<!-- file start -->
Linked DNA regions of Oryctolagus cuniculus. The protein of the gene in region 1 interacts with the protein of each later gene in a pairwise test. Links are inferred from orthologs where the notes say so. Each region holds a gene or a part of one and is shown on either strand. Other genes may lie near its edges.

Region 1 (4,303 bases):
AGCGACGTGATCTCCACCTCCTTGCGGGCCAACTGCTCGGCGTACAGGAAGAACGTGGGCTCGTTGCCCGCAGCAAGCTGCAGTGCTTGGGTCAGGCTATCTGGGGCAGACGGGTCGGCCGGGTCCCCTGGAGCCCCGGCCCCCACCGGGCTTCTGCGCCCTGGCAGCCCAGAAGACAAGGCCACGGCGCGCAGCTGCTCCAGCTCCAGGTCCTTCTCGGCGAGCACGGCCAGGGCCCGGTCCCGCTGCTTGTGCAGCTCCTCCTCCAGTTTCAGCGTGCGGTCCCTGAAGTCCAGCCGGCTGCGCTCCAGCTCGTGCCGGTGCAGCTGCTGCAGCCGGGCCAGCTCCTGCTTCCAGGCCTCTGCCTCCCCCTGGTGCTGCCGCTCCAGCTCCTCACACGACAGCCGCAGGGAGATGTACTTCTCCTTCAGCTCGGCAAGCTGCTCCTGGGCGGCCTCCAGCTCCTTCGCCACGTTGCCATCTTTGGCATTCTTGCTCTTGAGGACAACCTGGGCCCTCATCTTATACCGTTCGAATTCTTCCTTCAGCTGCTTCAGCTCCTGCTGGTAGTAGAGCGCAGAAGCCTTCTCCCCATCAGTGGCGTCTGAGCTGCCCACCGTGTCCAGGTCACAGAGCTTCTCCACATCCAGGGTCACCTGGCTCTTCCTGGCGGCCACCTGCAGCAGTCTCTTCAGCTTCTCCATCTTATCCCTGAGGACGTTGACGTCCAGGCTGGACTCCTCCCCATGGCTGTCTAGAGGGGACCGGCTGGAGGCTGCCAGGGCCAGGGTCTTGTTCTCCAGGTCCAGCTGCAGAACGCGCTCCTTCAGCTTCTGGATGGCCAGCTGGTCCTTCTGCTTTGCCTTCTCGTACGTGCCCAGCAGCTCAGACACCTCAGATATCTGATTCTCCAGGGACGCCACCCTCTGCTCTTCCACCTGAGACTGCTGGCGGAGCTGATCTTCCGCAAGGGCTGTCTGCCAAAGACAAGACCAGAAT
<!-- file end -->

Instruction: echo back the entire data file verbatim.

Linked DNA regions of Oryctolagus cuniculus. The protein of the gene in region 1 interacts with the protein of each later gene in a pairwise test. Links are inferred from orthologs where the notes say so. Each region holds a gene or a part of one and is shown on either strand. Other genes may lie near its edges.

Region 1 (4,303 bases):
AGCGACGTGATCTCCACCTCCTTGCGGGCCAACTGCTCGGCGTACAGGAAGAACGTGGGCTCGTTGCCCGCAGCAAGCTGCAGTGCTTGGGTCAGGCTATCTGGGGCAGACGGGTCGGCCGGGTCCCCTGGAGCCCCGGCCCCCACCGGGCTTCTGCGCCCTGGCAGCCCAGAAGACAAGGCCACGGCGCGCAGCTGCTCCAGCTCCAGGTCCTTCTCGGCGAGCACGGCCAGGGCCCGGTCCCGCTGCTTGTGCAGCTCCTCCTCCAGTTTCAGCGTGCGGTCCCTGAAGTCCAGCCGGCTGCGCTCCAGCTCGTGCCGGTGCAGCTGCTGCAGCCGGGCCAGCTCCTGCTTCCAGGCCTCTGCCTCCCCCTGGTGCTGCCGCTCCAGCTCCTCACACGACAGCCGCAGGGAGATGTACTTCTCCTTCAGCTCGGCAAGCTGCTCCTGGGCGGCCTCCAGCTCCTTCGCCACGTTGCCATCTTTGGCATTCTTGCTCTTGAGGACAACCTGGGCCCTCATCTTATACCGTTCGAATTCTTCCTTCAGCTGCTTCAGCTCCTGCTGGTAGTAGAGCGCAGAAGCCTTCTCCCCATCAGTGGCGTCTGAGCTGCCCACCGTGTCCAGGTCACAGAGCTTCTCCACATCCAGGGTCACCTGGCTCTTCCTGGCGGCCACCTGCAGCAGTCTCTTCAGCTTCTCCATCTTATCCCTGAGGACGTTGACGTCCAGGCTGGACTCCTCCCCATGGCTGTCTAGAGGGGACCGGCTGGAGGCTGCCAGGGCCAGGGTCTTGTTCTCCAGGTCCAGCTGCAGAACGCGCTCCTTCAGCTTCTGGATGGCCAGCTGGTCCTTCTGCTTTGCCTTCTCGTACGTGCCCAGCAGCTCAGACACCTCAGATATCTGATTCTCCAGGGACGCCACCCTCTGCTCTTCCACCTGAGACTGCTGGCGGAGCTGATCTTCCGCAAGGGCTGTCTGCCAAAGACAAGACCAGAAT